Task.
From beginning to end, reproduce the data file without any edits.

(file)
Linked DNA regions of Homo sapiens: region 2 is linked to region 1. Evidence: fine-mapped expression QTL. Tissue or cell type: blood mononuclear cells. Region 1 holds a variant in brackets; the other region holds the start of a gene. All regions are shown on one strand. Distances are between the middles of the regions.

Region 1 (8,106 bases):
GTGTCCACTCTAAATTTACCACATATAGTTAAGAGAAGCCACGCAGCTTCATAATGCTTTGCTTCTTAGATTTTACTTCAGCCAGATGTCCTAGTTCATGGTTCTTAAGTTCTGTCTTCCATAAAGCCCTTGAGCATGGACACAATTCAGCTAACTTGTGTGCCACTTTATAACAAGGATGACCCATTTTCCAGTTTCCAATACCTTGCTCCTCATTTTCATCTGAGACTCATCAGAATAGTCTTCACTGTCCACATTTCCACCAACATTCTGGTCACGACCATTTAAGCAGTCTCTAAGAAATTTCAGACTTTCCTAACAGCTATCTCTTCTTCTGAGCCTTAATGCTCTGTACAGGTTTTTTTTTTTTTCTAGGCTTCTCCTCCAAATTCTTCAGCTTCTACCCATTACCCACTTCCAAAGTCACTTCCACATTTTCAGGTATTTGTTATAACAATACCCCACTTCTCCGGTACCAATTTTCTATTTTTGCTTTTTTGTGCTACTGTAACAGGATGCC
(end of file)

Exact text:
Linked DNA regions of Homo sapiens: region 2 is linked to region 1. Evidence: fine-mapped expression QTL. Tissue or cell type: blood mononuclear cells. Region 1 holds a variant in brackets; the other region holds the start of a gene. All regions are shown on one strand. Distances are between the middles of the regions.

Region 1 (8,106 bases):
GTGTCCACTCTAAATTTACCACATATAGTTAAGAGAAGCCACGCAGCTTCATAATGCTTTGCTTCTTAGATTTTACTTCAGCCAGATGTCCTAGTTCATGGTTCTTAAGTTCTGTCTTCCATAAAGCCCTTGAGCATGGACACAATTCAGCTAACTTGTGTGCCACTTTATAACAAGGATGACCCATTTTCCAGTTTCCAATACCTTGCTCCTCATTTTCATCTGAGACTCATCAGAATAGTCTTCACTGTCCACATTTCCACCAACATTCTGGTCACGACCATTTAAGCAGTCTCTAAGAAATTTCAGACTTTCCTAACAGCTATCTCTTCTTCTGAGCCTTAATGCTCTGTACAGGTTTTTTTTTTTTTCTAGGCTTCTCCTCCAAATTCTTCAGCTTCTACCCATTACCCACTTCCAAAGTCACTTCCACATTTTCAGGTATTTGTTATAACAATACCCCACTTCTCCGGTACCAATTTTCTATTTTTGCTTTTTTGTGCTACTGTAACAGGATGCC